Chicago-based CommonSpirit and Blue Shield of California expanded a new billing program to 20 Dignity Health hospitals, the organizations said Jan. 11.
The Member Payments billing program aims to create faster and more transparent billing processes for Blue Shield of California members who receive care at Dignity facilities and owe money after their insurance is processed. CommonSpirit is the parent organization of Sacramento, Calif.-based Dignity.
Under the program, Dignity can get a patient’s portion of a bill at the time of claim adjudication. Patients who receive care from a Dignity facility get a monthly bill from Blue Shield of California. Through that bill, patients can then pay for their cost-sharing amount in full or through installments.
The program, announced in 2018, was launched in September 2019 by Dignity, CommonSpirit, Blue Shield of California and technology startup company Ooda Health. The program’s 12-month pilot started at two hospitals in Sacramento and grew to six hospitals by the end of the pilot year.
The addition of 20 Dignity hospitals comes after the process was found to streamline cost-sharing payments, resulting in a 92 percent satisfaction rate from patients who used the platform, the organizations said.
It turns out it’s not just the kids who aren’t getting snow days this year. This week, we spoke with an executive at a health system hit hard by Wednesday’s Nor’easter, and asked how the system was faring with the expected 18 inches of snowfall. He replied that the medical group was as busy as usual.
With all the work this spring to expand telemedicine capabilities, clinic staff were able to reach out to patients the day before the storm, and proactively convert a majority of scheduled in-person clinic visits to telemedicine. “Normally we would’ve been closed, and most appointments rescheduled for weeks down the road,” he told us. Instead, they were able to keep most of those visits in their scheduled time slot.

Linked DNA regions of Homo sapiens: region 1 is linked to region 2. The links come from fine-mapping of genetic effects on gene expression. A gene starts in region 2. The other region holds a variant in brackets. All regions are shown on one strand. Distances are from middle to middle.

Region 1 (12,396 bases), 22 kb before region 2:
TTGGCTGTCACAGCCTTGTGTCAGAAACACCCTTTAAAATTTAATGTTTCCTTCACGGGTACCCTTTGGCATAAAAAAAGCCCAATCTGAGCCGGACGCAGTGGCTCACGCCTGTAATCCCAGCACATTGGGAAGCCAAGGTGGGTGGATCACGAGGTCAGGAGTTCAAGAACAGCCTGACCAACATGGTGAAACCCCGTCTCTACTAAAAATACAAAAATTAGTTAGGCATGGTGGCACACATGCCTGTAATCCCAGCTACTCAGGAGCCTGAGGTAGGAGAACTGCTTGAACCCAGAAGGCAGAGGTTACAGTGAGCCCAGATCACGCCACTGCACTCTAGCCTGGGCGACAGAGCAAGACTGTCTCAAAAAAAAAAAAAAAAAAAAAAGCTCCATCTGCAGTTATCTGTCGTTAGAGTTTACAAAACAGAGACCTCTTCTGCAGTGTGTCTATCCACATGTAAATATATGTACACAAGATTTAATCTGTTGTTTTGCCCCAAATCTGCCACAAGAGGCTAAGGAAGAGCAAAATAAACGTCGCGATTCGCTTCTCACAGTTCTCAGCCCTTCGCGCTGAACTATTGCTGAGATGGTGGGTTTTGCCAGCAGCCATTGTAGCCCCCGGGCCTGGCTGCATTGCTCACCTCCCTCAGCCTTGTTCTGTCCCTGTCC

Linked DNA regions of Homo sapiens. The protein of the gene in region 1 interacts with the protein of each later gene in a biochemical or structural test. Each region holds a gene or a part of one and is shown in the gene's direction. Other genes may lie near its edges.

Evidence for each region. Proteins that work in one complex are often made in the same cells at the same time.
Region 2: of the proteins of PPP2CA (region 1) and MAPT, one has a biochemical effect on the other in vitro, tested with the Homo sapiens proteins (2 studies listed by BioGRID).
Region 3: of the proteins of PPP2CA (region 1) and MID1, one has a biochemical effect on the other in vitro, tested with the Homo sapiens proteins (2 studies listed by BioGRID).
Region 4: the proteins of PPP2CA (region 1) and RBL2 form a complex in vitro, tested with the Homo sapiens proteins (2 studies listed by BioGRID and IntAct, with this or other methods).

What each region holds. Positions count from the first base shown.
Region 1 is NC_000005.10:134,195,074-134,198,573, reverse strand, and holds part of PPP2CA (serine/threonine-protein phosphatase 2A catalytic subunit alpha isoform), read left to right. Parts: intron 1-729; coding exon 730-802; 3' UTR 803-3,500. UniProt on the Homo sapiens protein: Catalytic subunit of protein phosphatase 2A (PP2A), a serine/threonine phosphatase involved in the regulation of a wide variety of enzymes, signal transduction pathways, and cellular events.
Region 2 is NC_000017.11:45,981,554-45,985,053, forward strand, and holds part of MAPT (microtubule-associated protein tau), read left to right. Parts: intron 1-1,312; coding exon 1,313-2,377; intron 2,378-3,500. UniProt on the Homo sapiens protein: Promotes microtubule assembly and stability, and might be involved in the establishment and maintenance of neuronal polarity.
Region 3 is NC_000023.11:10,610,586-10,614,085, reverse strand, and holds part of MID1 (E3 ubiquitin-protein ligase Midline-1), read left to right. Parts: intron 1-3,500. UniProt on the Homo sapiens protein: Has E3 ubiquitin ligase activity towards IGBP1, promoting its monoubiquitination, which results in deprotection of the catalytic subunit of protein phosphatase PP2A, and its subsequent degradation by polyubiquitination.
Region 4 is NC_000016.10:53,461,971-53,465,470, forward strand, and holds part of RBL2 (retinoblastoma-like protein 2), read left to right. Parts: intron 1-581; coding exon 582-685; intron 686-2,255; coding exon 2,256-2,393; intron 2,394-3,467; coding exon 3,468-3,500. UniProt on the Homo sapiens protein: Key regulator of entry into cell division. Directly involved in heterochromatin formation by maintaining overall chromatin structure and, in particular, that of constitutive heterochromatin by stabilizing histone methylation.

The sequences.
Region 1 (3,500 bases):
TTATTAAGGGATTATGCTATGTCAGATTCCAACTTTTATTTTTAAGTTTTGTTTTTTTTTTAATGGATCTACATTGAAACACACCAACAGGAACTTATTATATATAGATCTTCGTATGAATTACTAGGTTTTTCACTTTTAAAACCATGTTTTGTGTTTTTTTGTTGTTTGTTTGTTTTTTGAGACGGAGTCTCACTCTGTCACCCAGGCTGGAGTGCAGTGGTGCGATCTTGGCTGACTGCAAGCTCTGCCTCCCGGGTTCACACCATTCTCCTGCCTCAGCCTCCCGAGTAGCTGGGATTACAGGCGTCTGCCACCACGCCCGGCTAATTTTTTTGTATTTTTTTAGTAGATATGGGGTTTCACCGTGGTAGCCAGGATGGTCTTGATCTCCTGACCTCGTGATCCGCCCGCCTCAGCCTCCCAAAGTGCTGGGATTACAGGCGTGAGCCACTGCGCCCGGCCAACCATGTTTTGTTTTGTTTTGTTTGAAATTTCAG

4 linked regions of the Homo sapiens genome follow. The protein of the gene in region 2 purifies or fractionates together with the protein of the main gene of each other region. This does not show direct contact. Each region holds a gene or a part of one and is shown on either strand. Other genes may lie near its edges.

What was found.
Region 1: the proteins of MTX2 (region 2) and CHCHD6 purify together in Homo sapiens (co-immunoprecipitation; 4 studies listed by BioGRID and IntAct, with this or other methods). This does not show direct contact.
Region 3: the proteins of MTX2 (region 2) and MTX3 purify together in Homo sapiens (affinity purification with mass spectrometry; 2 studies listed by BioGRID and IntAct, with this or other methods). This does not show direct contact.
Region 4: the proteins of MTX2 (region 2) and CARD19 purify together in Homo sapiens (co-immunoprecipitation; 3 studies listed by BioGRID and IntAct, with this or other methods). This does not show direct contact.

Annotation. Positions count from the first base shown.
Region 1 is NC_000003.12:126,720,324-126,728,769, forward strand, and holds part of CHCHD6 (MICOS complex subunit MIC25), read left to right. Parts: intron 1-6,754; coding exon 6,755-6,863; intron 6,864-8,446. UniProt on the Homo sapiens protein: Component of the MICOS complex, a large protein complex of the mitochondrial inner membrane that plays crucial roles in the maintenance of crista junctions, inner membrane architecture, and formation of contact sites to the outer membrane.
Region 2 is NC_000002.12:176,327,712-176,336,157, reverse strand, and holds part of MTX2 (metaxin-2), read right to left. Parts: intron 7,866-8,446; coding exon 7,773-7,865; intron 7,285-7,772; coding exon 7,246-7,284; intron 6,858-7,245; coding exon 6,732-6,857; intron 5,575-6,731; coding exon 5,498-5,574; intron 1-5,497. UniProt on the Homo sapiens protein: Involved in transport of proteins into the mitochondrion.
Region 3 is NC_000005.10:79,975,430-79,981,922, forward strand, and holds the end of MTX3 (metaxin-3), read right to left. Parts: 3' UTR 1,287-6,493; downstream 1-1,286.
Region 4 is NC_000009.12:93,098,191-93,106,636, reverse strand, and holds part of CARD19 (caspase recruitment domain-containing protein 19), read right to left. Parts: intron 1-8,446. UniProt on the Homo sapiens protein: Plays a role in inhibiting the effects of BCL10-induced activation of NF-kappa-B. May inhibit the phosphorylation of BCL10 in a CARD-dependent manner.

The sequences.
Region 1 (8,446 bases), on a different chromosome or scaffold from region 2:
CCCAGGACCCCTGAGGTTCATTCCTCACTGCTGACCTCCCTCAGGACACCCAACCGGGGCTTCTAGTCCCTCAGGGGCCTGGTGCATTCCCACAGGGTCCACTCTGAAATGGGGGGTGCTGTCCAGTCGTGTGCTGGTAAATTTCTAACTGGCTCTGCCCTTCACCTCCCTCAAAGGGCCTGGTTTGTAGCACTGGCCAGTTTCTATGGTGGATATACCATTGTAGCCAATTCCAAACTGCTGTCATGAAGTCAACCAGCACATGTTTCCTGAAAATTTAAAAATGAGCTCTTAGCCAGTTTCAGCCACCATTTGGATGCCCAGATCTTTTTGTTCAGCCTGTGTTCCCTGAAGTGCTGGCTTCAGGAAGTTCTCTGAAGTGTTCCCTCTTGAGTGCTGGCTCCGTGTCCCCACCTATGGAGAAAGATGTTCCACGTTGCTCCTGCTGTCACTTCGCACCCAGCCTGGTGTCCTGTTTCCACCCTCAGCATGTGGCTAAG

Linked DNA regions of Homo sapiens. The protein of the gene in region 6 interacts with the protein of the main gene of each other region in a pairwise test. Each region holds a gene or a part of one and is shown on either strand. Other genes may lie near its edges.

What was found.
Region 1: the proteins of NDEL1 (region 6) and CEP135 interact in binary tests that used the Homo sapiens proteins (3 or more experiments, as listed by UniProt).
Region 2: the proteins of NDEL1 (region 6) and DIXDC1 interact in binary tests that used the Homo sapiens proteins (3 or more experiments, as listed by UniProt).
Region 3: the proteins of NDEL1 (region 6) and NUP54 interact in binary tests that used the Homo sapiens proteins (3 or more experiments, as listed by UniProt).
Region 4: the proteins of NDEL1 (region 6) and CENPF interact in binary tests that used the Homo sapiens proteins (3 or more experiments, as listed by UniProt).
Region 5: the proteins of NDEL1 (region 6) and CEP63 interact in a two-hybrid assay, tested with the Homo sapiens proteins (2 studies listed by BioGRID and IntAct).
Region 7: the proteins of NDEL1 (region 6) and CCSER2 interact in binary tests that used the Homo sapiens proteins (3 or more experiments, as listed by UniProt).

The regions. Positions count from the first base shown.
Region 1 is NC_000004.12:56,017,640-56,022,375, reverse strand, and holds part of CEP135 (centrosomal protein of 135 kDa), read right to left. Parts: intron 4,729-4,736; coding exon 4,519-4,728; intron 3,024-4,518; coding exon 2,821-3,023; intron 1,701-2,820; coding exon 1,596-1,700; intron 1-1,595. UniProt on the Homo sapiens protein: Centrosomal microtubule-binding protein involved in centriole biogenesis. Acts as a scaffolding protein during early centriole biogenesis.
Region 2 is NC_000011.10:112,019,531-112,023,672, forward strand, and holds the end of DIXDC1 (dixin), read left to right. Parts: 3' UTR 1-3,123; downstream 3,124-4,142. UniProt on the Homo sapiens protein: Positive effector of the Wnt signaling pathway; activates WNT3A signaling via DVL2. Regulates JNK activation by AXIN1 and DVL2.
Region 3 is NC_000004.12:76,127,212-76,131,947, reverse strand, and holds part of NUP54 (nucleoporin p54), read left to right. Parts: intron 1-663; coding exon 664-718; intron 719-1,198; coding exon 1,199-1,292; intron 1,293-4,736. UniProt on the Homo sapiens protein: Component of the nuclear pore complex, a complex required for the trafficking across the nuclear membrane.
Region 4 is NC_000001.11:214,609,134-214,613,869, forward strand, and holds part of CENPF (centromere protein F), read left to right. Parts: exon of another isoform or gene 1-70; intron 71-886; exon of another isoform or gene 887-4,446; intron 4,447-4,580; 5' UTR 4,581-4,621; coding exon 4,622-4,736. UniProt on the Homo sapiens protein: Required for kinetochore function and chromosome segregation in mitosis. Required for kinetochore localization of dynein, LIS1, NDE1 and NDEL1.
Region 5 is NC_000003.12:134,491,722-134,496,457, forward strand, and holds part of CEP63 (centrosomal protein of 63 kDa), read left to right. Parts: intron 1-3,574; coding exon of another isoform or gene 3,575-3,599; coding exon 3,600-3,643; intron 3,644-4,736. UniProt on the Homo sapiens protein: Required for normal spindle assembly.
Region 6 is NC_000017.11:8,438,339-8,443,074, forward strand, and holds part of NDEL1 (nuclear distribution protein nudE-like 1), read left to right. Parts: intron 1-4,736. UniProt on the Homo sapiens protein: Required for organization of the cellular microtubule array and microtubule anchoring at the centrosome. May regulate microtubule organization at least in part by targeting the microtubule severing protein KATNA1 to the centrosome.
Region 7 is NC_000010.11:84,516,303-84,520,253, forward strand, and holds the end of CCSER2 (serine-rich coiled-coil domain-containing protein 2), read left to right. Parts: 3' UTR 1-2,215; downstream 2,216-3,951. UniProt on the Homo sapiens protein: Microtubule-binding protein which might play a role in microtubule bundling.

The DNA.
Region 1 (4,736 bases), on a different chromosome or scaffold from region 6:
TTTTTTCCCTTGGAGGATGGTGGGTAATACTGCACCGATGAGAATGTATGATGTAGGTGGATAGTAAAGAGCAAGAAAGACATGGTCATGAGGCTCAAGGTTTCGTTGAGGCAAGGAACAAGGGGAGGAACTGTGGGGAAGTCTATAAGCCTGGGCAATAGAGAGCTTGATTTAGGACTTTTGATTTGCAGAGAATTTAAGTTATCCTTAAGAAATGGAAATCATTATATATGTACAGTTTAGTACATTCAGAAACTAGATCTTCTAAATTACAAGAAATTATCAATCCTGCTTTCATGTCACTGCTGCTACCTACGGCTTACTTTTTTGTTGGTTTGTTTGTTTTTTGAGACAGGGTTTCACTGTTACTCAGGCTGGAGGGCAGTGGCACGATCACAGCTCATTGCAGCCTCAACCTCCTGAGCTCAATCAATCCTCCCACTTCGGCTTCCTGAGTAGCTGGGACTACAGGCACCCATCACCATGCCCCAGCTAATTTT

“Now that we have a systemwide process for telemedicine, I don’t think we’ll have a reason for the clinic to take a snow day again.” It’s a clear win-win for the system and patients: patient care seamlessly goes on. It’s easy to see the many use cases for the ability to toggle between in-person and virtual visits. A parent is stuck at home with a sick kid, and can’t make her endocrinologist appointment? Moved to virtual! A patient has an unexpected business trip taking him out of town? Don’t cancel, let’s do that follow-up visit via telemedicine.
We’ve been worried about the slowdown in progress made on telemedicine as patients switched back to in-person visits across the summer and fall. The ability to continue patient care during a record-breaking snowstorm is a perfect illustration of why it’s critical not to “backslide” with virtual care: meeting patients where they are, regardless of circumstances, is an essential part of building long-term loyalty and care continuity.